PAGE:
Umm Muhammed Umar
The Gauteng Department of Social Development failed to spend millions of Rand, leaving NGOs and NPO’s to take care of the vulnerable struggling to keep food on the table. The department’s annual report revealed that most of the programs were badly affected by the under expenditure of R17.9 million, and a further R13.2 million under spent on restorative services programs. Radio Islam spoke to Cradle of Hope’s, Melodie van Brakel, about the impact of this and people on the ground. Cradle of Hope’s is a non-profit organisation in Krugersdorp, founded by van Brakel, for abused women and children.
Van Brakel said that the underspend by the department was heart-breaking in light of the challenges faced on the ground. She said that it was a regular occurrence every year, for the past four years. Van Brakel said, “They’ve been an under spending of more than R1 billion in the department in total, and it’s just not acceptable that this money goes back to the Treasury.” She added, “the excuses are computer glitches, or COVID, a nice one that everybody uses these days.” She said that NGO’s were really struggling across the board due to a lack of funding.
Is there any way that NGOs like yourself can do something about putting pressure to ensure that the allocated money spent?
To ensure that the allocated money is spent, van Brakel said that a few NGO’s that work together and communicate to try to pressurize the department. However, she added that at The Cradle of Hope, she, as the CEO as well as the board, had taken a decision several years ago to stop applying for funding from the government, as, “it’s a heck of a lot of paper, and it takes a long time and we were just declined funding every year.” She added, “We were told that there’s no money, and then also, sometimes after we applied, a couple of months later we would ask what’s happening with our application, and our forms would have been lost, our application was missing. So, we decided that we will just trust God for funding and not apply for government funding anymore.”
Van Brakel explained that many of the NGOs that she knew were being funded by the government are struggling severely, “because they have also got expenses, they’ve got salaries to pay, and running costs and petrol, and vehicles to get the children to school. She said that for those to function was impossible as they just did not have the funds to do so. She lamented, “the department is completely inadequate. And there’s a zero-care attitude and this is just inhumane.”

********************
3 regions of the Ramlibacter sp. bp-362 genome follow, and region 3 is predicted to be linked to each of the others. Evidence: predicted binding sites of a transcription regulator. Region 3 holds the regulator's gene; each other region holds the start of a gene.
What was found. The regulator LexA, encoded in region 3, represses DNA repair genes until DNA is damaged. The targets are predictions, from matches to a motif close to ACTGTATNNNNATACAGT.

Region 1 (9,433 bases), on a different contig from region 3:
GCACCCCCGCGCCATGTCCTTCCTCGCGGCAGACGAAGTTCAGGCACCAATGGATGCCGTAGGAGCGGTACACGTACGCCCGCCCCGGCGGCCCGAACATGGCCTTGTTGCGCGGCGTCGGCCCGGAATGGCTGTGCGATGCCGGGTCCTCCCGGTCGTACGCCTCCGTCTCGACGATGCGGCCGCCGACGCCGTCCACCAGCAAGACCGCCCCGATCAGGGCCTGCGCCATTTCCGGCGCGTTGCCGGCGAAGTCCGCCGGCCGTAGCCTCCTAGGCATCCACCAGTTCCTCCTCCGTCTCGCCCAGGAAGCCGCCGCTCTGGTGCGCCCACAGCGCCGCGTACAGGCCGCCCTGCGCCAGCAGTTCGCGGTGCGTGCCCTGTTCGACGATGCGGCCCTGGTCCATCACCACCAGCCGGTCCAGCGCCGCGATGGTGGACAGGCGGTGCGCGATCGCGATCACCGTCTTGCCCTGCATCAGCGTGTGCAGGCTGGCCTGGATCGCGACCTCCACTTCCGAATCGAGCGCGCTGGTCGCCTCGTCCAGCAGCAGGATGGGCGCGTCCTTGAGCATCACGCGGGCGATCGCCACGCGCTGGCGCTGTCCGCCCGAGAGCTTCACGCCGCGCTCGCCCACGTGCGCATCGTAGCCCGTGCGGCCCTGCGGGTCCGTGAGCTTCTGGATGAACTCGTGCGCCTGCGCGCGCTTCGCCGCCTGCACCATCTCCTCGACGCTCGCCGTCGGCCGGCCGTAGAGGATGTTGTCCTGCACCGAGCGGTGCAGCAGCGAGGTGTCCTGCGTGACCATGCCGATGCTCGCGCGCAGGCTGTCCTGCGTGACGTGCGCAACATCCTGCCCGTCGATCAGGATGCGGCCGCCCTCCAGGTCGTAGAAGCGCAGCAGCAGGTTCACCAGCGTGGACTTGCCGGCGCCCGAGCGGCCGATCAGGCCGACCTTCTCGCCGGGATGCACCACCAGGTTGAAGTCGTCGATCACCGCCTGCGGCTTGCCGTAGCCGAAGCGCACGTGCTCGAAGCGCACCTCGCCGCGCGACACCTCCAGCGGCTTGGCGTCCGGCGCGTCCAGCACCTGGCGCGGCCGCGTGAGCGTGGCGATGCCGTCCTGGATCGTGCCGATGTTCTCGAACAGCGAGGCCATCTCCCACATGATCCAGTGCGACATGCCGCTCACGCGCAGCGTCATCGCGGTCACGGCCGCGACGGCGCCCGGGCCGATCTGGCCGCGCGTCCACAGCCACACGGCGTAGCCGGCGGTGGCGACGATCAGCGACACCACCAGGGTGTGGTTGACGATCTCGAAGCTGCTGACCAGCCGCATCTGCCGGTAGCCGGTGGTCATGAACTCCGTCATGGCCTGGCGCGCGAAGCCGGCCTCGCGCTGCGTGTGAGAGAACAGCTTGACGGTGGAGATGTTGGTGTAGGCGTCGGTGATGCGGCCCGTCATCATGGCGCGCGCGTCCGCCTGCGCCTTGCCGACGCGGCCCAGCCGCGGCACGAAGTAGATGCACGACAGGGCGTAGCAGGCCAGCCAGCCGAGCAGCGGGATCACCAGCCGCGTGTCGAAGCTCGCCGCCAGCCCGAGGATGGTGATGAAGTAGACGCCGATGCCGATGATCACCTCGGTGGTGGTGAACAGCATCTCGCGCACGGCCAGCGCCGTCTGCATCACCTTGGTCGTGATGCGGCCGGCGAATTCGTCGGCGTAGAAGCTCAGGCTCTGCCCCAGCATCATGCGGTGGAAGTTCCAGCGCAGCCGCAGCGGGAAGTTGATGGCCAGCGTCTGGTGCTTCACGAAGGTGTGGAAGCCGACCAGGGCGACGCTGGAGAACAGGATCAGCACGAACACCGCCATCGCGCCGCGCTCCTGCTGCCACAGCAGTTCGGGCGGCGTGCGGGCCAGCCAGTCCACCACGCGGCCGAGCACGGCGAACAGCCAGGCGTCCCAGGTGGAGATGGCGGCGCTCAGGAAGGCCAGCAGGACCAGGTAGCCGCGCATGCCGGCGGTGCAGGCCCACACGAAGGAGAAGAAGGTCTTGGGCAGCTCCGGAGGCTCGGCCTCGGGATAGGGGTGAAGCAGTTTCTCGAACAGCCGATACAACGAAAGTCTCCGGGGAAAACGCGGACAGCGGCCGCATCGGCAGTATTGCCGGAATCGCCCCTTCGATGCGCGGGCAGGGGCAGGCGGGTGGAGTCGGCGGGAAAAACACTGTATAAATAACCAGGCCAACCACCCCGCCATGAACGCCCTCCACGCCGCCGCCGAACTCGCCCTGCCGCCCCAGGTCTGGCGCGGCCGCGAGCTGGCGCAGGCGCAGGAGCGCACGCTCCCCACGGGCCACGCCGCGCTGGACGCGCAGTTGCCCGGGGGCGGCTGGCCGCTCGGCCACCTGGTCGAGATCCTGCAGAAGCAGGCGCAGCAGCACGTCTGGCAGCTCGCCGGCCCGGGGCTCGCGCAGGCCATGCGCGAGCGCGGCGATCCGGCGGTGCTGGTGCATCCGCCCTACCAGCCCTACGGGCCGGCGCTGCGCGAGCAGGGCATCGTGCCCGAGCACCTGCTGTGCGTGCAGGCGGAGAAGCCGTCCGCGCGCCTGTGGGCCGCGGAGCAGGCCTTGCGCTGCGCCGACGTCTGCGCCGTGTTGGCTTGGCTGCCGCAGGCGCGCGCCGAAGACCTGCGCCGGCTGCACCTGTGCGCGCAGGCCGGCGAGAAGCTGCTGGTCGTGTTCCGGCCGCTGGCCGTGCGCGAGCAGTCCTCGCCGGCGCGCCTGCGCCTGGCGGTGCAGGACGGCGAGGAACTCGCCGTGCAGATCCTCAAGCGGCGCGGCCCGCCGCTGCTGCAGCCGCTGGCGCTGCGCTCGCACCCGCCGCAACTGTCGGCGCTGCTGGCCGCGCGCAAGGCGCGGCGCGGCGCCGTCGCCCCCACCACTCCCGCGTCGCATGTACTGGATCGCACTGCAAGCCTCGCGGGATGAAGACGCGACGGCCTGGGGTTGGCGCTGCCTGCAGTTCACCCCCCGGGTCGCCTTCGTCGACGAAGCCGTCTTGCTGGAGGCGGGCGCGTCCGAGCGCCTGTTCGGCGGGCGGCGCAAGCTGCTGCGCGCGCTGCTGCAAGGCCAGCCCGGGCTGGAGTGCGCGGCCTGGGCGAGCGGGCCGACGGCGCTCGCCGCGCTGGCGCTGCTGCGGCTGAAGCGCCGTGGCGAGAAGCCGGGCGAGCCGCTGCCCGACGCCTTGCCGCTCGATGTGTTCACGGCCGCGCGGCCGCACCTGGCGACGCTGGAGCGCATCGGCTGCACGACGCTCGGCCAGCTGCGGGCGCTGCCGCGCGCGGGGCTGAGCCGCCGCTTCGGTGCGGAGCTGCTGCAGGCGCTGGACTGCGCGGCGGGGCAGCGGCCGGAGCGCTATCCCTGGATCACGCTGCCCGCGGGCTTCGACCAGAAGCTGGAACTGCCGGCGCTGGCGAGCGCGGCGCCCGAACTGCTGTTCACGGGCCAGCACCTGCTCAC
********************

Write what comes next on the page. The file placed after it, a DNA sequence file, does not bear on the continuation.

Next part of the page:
Commenting on the difference the money could have made, had it been spent, van Brakel said that there were currently so many poor and vulnerable people, that the need was overwhelming. According to van Brakel, the Cradle of Hope receives hundreds of requests for food parcels, from across the country, daily. This was more than what the NGO could cope with. Van Brakel said that they normally hand out 250 food parcels every Monday afternoon, but this past Monday, after having handed out 350, they stopped counting. She said that they had had to pack the stock that they had been saving for the end of the month, “because the people are hungry today”. She added, “to see the hunger and desperation in these people’s eyes – they’ve lost their jobs, many of them have lost their places of stay, some of them are living in their cars. They just can’t find work at the moment.” Van Brakel said that the people who come to collect food parcels were so undernourished that the deterioration in their health could be seen. She said that of the underspent money, one part had been allocated for food parcels for people who are on antiretrovirals. According to van Brakel, it was essential that people on ARV’s eat, and so, Cradle of Hope receives numerous requests from people who are on ARV’s for food parcels. Van Brakel said, “So, it really traumatizes us on a daily basis to look into the eyes of these hungry people, to feel the cold hands when they take the parcel.” She said that it was stressful that the humanitarian needs and basic rights of the needy, such as food, medical care, and clothing were unable to be met.